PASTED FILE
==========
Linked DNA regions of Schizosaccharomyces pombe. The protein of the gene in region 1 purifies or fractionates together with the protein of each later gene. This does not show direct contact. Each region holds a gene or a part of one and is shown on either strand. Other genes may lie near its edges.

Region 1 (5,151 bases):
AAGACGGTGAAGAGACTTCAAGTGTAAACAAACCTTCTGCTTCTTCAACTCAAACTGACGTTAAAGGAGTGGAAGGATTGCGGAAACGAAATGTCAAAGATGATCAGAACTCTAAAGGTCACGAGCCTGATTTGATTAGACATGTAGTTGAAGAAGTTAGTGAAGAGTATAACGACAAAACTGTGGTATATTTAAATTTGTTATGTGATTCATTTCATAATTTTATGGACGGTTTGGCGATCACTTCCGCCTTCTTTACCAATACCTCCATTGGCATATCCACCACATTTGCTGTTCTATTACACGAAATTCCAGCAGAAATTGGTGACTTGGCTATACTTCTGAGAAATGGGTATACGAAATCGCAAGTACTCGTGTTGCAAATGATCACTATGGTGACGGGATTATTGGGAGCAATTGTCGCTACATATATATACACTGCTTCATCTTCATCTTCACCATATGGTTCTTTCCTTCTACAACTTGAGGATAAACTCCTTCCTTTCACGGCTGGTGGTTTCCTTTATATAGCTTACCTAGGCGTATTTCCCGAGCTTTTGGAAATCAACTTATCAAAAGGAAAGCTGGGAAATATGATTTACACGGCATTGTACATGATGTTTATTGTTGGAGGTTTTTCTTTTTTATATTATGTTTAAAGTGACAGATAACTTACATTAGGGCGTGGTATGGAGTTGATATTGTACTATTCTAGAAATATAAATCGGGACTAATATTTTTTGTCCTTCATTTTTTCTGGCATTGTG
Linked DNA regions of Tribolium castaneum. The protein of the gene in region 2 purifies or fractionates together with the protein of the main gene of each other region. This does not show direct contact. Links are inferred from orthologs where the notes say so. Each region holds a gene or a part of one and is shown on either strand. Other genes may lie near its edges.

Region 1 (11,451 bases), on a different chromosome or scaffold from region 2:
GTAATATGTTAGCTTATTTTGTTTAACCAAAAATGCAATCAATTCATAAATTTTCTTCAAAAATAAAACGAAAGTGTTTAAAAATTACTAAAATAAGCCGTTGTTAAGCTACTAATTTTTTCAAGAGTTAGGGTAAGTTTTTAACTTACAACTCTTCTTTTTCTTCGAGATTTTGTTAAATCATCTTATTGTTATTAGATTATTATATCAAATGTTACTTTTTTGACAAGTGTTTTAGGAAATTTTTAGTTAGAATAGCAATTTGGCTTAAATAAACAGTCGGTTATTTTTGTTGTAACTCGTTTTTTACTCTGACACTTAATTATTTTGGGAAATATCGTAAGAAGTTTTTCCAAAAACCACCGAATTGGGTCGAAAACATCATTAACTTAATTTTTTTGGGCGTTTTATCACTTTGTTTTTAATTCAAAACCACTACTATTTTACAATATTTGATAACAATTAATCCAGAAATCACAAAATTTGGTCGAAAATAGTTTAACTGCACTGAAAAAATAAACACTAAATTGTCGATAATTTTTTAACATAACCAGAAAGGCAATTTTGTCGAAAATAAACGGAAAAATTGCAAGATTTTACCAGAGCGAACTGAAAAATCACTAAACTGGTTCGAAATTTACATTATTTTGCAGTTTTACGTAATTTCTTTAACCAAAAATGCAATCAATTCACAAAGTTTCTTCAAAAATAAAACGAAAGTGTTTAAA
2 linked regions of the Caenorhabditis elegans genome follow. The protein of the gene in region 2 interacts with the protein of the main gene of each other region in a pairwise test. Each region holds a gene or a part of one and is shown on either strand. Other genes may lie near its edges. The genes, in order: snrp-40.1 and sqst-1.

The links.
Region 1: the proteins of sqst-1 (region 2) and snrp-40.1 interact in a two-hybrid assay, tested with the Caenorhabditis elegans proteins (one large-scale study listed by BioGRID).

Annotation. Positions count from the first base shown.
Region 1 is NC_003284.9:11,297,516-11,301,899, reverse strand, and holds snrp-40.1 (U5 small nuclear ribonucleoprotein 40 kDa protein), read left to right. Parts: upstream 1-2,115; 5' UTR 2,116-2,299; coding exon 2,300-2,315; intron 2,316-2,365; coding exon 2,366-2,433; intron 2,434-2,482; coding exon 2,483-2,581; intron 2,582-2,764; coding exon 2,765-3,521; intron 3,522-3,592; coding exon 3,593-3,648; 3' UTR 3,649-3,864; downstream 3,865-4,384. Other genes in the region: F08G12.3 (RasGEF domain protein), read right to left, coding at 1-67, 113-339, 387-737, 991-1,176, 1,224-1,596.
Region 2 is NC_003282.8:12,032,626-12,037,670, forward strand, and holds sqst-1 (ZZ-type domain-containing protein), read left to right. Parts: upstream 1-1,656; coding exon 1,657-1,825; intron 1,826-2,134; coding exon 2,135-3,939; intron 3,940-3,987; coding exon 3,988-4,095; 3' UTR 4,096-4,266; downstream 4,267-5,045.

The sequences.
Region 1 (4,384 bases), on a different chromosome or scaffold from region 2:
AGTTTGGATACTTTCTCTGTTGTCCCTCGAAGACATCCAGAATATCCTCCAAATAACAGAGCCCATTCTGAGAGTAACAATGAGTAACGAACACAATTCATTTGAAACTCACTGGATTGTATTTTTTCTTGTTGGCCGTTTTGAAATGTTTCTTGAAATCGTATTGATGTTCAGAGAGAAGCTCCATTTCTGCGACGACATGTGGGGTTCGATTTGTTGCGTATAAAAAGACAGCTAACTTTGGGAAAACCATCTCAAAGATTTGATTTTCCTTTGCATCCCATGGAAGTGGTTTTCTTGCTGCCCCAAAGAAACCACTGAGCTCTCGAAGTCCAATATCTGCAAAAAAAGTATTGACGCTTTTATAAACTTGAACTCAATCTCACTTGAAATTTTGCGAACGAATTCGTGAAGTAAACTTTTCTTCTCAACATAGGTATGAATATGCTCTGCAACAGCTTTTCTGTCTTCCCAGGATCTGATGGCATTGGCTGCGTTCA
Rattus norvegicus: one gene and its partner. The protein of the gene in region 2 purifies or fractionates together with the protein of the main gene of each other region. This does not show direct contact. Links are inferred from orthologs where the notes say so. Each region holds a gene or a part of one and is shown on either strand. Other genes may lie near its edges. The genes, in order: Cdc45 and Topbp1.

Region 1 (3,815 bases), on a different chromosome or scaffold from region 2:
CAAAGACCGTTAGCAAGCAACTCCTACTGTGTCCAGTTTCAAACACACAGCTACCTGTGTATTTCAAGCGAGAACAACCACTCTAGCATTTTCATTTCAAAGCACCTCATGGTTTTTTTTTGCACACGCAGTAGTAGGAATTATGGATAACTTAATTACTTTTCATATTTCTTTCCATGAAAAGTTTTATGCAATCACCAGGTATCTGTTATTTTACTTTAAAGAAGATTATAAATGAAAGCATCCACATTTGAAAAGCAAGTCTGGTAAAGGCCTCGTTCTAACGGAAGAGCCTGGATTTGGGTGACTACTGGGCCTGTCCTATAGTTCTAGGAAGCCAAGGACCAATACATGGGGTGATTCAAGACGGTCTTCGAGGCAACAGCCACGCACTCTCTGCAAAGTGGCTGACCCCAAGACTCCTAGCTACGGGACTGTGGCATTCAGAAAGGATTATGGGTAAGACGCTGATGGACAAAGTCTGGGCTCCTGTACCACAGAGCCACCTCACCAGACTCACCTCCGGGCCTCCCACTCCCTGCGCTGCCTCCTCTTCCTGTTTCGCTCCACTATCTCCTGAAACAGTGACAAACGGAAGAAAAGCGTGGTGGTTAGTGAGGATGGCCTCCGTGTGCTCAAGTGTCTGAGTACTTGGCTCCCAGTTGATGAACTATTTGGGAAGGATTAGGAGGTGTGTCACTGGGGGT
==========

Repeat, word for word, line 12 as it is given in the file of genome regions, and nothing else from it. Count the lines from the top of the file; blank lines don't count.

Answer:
Region 2 is NC_003282.8:12,032,626-12,037,670, forward strand, and holds sqst-1 (ZZ-type domain-containing protein), read left to right. Parts: upstream 1-1,656; coding exon 1,657-1,825; intron 1,826-2,134; coding exon 2,135-3,939; intron 3,940-3,987; coding exon 3,988-4,095; 3' UTR 4,096-4,266; downstream 4,267-5,045.